It’s not uncommon to hear people in church say, “I believe the journey is more important than theology.” I’ve had someone mentally check out of a theological conversation by saying, “Well, I just try to be like Paul and just know ‘Christ and Him crucified.'” What he really meant was “this conversation isn’t really that important and I want to talk about something easy again.”
When Jesus was tempted in the wilderness his defense was theology: “It is written…” “It is written…”
When confronted by the Sadducees about whose wife the seven-time married woman would be at the resurrection (which they didn’t even believe in to begin with), Jesus’ responds with criticizing their theology: ““Is this not the reason you are wrong, because you know neither the Scriptures nor the power of God?” (Mark 12:24 ESV)
After addressing their question about the woman, the addresses their incorrect theology (based, interestingly, on the tense of a verb.) “And as for the dead being raised, have you not read in the book of Moses, in the passage about the bush, how God spoke to him, saying, ‘I am the God of Abraham, and the God of Isaac, and the God of Jacob’? He is not God of the dead, but of the living. You are quite wrong.” (Mark 12:26-17 ESV)
A servant is not greater than his master. Walk as Jesus walked.
There are a lot of topics that Jesus never addressed. If Jesus never mentioned a certain thing, does that mean it’s a moral gray area?
The Silent Jesus Argument has often been used to support same-sex marriage and abortion, but insert whatever issue you like. It’s a very strange argument to make. It’s usually made at Christians and it implies a respect for the authority of Jesus. Or maybe it’s a way of playing on the Christian’s respect for His authority. In which case what’s really being said is, “You say you’re a Christian but Jesus never said anything about this. So you’re making it up.”
In addition to being a logical fallacy (The Argument from Silence) it ignores the context of Jesus’ life and worldview. It’s like describing your environment with earplugs in and your hands over your eyes. Let’s take Jesus’ view on same-sex marriage, since that’s a hot topic these days.
FACT: Jesus never said anything about same-sex marriage.
True. But did he say anything on marriage at all? Yes, he did:
2And Pharisees came up and in order to test him asked, “Is it lawful for a man to divorce his wife?” 3He answered them, “What did Moses command you?” 4They said, “Moses allowed a man to write a certificate of divorce and to send her away.” 5And Jesus said to them, “Because of your hardness of heart he wrote you this commandment. 6But from the beginning of creation, ‘God made them male and female.’ 7 ‘Therefore a man shall leave his father and mother and hold fast to his wife,[a]8and the two shall become one flesh.’ So they are no longer two but one flesh. 9 What therefore God has joined together, let not man separate.” (Mark 10:2-8 ESV)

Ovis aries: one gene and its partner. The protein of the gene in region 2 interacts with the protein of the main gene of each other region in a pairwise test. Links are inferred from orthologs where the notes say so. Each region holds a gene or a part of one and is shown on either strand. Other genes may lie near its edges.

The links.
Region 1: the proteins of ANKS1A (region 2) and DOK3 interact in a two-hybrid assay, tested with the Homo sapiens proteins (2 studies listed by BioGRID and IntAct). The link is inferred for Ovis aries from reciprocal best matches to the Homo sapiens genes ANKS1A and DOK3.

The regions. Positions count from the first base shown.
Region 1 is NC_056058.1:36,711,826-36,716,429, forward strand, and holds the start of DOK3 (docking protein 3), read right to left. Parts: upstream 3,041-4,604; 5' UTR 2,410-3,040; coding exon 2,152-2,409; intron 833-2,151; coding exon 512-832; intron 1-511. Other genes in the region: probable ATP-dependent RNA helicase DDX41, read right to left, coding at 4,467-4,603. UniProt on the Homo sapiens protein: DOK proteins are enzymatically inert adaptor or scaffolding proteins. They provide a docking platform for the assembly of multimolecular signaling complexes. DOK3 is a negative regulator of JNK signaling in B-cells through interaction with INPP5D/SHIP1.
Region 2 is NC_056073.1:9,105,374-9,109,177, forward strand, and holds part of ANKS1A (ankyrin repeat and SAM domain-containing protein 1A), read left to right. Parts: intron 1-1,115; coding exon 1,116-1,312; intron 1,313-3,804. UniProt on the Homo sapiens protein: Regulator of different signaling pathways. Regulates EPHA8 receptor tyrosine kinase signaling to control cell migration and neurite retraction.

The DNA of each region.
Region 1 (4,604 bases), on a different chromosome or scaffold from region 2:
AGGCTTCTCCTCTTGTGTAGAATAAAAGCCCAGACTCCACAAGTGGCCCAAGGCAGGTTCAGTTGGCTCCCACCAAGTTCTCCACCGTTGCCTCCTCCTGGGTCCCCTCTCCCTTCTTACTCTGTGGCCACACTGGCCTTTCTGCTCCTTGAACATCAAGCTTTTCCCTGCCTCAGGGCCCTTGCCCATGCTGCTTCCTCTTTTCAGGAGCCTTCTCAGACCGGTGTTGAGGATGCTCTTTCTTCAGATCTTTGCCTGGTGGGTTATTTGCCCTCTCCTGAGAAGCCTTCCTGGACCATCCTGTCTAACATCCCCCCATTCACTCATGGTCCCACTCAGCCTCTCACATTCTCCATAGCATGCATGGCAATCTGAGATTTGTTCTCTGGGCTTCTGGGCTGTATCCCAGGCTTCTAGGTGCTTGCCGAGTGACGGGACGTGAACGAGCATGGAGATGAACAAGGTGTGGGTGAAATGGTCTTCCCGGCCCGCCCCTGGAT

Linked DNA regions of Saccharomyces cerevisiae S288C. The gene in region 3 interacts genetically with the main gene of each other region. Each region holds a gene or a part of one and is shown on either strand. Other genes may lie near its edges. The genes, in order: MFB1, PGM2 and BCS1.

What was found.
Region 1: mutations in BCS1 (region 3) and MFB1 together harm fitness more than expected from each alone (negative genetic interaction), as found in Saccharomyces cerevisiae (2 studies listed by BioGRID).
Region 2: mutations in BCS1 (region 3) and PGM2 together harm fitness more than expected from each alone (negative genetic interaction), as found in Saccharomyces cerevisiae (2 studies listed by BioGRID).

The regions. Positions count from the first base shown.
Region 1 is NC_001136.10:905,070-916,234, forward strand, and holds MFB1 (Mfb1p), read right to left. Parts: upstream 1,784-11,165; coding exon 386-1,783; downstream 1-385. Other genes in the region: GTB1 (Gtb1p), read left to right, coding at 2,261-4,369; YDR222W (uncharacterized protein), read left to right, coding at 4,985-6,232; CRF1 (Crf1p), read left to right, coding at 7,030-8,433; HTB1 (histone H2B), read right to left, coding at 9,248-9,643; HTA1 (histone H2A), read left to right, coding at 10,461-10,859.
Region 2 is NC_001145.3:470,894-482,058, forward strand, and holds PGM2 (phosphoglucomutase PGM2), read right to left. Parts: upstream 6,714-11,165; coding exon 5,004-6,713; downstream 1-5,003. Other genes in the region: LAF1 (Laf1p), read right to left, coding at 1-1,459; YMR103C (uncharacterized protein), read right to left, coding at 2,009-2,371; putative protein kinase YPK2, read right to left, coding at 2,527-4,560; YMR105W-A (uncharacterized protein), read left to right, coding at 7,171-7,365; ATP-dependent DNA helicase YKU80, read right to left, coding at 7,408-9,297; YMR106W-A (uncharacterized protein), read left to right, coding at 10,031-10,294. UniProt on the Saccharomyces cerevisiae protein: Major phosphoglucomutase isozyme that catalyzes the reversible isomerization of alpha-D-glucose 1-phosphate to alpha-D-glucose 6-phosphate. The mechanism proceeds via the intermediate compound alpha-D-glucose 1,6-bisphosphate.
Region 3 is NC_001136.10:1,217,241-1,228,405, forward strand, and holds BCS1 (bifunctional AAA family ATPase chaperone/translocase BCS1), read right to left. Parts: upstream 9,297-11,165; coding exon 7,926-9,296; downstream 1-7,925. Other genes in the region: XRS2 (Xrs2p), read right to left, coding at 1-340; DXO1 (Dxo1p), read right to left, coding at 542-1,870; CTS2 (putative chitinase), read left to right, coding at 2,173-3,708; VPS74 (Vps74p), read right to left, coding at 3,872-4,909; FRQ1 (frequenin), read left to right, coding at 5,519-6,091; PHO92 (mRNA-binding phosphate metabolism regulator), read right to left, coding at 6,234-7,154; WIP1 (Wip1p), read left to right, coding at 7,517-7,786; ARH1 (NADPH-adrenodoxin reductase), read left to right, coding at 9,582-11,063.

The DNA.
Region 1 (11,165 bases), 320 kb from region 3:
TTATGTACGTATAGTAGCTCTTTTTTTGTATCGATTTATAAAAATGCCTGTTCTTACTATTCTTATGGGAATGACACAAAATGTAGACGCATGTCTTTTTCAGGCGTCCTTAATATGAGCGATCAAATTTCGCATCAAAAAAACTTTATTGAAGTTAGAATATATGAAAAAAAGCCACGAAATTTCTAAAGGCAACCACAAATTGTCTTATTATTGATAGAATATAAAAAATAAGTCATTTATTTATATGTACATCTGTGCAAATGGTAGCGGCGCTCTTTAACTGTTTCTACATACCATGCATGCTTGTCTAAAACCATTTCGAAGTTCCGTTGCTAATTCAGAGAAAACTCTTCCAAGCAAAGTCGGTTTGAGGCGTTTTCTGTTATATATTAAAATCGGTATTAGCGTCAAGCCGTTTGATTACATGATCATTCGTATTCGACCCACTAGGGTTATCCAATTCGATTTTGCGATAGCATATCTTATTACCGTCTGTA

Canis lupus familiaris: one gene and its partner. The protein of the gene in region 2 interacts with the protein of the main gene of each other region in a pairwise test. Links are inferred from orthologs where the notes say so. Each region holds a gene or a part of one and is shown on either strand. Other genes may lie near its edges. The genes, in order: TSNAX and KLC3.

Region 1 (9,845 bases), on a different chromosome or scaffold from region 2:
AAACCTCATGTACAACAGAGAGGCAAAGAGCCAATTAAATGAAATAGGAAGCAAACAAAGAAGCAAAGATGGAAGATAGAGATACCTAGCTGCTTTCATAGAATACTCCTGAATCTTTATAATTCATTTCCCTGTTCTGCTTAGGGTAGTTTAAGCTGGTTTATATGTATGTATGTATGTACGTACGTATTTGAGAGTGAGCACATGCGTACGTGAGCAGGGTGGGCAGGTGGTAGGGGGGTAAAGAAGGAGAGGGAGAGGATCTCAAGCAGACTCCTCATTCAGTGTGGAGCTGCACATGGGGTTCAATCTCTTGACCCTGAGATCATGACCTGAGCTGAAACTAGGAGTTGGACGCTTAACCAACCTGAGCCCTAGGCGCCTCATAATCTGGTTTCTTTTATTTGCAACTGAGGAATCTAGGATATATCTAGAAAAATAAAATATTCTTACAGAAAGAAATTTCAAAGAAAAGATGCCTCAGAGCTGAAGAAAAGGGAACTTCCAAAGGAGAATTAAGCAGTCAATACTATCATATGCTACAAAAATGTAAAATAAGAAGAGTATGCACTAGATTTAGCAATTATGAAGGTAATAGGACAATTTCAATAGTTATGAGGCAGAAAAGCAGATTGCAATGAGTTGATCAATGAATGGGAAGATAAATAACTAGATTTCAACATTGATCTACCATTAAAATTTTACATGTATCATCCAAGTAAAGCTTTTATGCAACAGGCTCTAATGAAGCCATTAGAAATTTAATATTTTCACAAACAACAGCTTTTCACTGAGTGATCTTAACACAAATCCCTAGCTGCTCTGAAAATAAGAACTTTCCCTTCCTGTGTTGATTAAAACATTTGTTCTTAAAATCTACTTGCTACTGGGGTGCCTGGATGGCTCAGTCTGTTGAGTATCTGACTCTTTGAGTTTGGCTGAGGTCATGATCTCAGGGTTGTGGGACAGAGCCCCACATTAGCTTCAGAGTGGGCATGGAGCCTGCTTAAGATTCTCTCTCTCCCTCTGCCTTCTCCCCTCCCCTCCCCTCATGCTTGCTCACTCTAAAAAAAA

The Pharisees ask a question about divorce. And Jesus answers them by going way back to the beginning when God instituted the marriage relationship. So, he answers the divorce question by explaining marriage. He says “God made them male and female… therefore [since they are male and female] a man shall leave his father and mother and hold fast to his wife.”
Jesus, as a Jew, would have held to the law, which forbid homosexual relations. But on this question about marriage, he uncovers the roots of marriage. And they are deeper than Judaism and the law of Moses. They are rooted in the natural, biological order at creation.
So, while it’s true Jesus never mentions gay marriage, he does mention marriage and anchors it in the created natural order of biology.
My main point here is not to argue against same-sex marriage, polygamy, or whatever else we have to fill in the moral blank. The point is that the Silent Jesus Argument is misleading and betrays a very immature way of not only reading the gospel, but of reading in general. Just because something may not be explicit doesn’t mean it can’t be known.
Jesus did not come to make a commentary on what was moral and what was immoral. That was, in part, the purpose of the Mosaic Law. “Do not think that I have come to abolish the Law or the Prophets; I have not come to abolish them but to fulfill them.” (Matt 5:17) And he did that by living, flawlessly, according to the letter of the law and then dying in place of those who violated it.
Which is all of us. Myself included.
Don’t fall for the Silent Jesus Argument. And if you disagree with Christians on the issues, fine. Make your case.
But the Silent Jesus won’t defend your view.